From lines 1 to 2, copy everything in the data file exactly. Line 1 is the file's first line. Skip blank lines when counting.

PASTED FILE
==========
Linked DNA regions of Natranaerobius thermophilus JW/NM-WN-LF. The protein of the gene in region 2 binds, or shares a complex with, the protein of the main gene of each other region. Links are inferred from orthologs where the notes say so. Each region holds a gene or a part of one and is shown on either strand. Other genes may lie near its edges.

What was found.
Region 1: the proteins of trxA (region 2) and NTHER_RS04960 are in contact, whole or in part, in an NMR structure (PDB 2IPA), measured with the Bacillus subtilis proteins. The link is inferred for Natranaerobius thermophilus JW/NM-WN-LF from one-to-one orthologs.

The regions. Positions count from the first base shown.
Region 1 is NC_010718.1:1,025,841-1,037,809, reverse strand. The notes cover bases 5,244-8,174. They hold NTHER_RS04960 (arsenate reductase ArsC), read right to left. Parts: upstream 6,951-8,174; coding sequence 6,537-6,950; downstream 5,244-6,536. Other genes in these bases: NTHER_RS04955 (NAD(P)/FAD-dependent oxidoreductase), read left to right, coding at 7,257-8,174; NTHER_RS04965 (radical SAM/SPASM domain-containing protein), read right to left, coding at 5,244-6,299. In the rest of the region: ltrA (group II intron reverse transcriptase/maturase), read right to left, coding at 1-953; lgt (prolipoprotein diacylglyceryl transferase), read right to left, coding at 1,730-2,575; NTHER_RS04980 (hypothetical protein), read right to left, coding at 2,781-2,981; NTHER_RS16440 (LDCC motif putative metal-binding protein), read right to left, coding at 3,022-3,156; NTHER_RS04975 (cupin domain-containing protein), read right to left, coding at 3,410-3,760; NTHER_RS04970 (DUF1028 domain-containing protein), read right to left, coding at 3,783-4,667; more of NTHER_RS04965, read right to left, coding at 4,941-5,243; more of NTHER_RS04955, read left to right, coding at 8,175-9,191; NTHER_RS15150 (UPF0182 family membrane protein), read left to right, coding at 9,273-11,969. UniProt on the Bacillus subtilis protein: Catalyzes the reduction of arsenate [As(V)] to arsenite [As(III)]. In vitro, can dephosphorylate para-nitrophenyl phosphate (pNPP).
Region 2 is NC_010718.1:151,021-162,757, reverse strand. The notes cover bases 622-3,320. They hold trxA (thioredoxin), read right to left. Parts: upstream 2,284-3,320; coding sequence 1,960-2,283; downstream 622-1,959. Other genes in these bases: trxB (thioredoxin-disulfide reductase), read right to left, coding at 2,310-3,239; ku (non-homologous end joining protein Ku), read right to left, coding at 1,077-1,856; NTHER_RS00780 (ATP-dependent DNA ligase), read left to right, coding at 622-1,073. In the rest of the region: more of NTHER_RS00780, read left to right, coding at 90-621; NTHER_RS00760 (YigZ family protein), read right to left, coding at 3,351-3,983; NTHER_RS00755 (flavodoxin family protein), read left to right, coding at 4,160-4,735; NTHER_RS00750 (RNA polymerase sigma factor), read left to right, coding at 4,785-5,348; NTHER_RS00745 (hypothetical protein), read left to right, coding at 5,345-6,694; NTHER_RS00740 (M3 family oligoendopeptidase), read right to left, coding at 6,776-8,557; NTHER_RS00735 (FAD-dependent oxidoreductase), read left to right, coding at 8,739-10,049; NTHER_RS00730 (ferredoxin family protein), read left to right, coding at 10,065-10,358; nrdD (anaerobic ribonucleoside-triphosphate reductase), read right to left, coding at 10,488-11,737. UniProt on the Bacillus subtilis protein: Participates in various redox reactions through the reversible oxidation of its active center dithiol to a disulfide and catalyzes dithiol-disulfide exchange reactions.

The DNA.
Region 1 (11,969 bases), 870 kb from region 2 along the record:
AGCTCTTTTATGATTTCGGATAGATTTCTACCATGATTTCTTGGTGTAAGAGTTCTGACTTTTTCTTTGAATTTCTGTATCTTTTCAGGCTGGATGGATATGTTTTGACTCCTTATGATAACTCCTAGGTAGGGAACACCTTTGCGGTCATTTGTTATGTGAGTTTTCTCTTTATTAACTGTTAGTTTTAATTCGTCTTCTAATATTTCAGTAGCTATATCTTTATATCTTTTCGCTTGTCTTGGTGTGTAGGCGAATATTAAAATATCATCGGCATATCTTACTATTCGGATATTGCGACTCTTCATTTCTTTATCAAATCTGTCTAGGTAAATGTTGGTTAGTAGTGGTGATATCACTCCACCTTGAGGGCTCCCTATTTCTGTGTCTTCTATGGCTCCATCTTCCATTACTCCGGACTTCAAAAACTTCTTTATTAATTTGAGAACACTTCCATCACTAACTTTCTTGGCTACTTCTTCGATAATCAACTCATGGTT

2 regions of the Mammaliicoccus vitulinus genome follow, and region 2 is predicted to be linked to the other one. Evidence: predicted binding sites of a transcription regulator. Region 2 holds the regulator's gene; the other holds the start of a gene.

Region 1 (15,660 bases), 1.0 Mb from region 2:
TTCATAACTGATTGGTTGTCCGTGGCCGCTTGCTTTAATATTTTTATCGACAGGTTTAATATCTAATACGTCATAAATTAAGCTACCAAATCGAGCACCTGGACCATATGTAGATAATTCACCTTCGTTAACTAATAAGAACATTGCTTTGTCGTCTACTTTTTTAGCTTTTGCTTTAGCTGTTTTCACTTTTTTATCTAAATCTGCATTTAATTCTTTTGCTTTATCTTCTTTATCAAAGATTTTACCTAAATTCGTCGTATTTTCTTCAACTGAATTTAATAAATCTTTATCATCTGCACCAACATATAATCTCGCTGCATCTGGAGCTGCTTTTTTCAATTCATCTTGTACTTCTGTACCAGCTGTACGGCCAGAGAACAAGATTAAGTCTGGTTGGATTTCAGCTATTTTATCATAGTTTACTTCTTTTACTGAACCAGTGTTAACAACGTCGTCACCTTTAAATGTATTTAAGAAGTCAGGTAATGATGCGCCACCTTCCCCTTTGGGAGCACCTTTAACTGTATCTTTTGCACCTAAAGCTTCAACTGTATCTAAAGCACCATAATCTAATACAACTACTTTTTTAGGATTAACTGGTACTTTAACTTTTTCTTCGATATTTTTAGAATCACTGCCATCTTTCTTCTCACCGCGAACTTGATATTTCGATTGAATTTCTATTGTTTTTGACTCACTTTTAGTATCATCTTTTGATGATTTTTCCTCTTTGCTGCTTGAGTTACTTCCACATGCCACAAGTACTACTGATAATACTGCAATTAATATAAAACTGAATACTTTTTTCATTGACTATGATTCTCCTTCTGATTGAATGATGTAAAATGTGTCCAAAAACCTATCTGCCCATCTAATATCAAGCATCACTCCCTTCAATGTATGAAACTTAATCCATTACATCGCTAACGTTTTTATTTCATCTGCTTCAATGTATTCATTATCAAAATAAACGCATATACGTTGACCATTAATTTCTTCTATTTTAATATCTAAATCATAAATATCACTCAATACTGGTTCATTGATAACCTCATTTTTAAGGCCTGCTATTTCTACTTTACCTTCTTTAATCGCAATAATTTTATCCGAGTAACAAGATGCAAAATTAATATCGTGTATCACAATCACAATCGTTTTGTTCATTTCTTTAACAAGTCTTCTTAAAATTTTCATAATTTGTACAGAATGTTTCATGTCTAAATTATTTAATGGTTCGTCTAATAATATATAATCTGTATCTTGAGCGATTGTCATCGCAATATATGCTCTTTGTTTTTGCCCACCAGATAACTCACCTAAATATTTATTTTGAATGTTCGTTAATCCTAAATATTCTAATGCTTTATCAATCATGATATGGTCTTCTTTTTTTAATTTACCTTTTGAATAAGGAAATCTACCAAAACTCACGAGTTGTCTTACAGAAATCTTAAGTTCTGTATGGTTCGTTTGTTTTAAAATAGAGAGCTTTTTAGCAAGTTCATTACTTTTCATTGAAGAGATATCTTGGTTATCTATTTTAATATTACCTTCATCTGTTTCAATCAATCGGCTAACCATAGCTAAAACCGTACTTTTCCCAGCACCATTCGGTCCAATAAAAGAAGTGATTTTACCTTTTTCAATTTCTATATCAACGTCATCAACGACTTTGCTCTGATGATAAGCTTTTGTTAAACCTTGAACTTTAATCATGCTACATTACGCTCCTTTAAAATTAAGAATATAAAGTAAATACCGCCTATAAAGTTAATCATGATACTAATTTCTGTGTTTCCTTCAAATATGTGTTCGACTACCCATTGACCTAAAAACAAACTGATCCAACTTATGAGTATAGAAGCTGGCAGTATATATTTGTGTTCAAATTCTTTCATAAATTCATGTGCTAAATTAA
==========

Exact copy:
Linked DNA regions of Natranaerobius thermophilus JW/NM-WN-LF. The protein of the gene in region 2 binds, or shares a complex with, the protein of the main gene of each other region. Links are inferred from orthologs where the notes say so. Each region holds a gene or a part of one and is shown on either strand. Other genes may lie near its edges.

What was found.